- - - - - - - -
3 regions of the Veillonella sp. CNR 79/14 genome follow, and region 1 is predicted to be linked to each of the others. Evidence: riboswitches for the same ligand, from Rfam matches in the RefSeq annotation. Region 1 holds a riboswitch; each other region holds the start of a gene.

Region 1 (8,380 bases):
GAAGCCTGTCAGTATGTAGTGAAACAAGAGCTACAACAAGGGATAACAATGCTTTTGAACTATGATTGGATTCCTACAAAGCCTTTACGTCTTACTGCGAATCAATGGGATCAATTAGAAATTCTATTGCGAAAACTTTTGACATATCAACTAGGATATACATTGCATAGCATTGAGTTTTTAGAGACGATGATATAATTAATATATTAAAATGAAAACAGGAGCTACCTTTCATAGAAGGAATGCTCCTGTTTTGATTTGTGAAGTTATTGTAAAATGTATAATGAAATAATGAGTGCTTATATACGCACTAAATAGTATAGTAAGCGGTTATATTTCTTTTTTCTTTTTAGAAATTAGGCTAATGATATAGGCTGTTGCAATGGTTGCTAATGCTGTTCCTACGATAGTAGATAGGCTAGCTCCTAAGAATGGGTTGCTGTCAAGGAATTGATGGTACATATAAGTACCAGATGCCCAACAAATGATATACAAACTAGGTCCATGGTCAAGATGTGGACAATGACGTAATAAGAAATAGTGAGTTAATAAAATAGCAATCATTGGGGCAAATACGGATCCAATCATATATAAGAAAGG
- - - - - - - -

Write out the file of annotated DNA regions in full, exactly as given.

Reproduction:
3 regions of the Veillonella sp. CNR 79/14 genome follow, and region 1 is predicted to be linked to each of the others. Evidence: riboswitches for the same ligand, from Rfam matches in the RefSeq annotation. Region 1 holds a riboswitch; each other region holds the start of a gene.

Region 1 (8,380 bases):
GAAGCCTGTCAGTATGTAGTGAAACAAGAGCTACAACAAGGGATAACAATGCTTTTGAACTATGATTGGATTCCTACAAAGCCTTTACGTCTTACTGCGAATCAATGGGATCAATTAGAAATTCTATTGCGAAAACTTTTGACATATCAACTAGGATATACATTGCATAGCATTGAGTTTTTAGAGACGATGATATAATTAATATATTAAAATGAAAACAGGAGCTACCTTTCATAGAAGGAATGCTCCTGTTTTGATTTGTGAAGTTATTGTAAAATGTATAATGAAATAATGAGTGCTTATATACGCACTAAATAGTATAGTAAGCGGTTATATTTCTTTTTTCTTTTTAGAAATTAGGCTAATGATATAGGCTGTTGCAATGGTTGCTAATGCTGTTCCTACGATAGTAGATAGGCTAGCTCCTAAGAATGGGTTGCTGTCAAGGAATTGATGGTACATATAAGTACCAGATGCCCAACAAATGATATACAAACTAGGTCCATGGTCAAGATGTGGACAATGACGTAATAAGAAATAGTGAGTTAATAAAATAGCAATCATTGGGGCAAATACGGATCCAATCATATATAAGAAAGG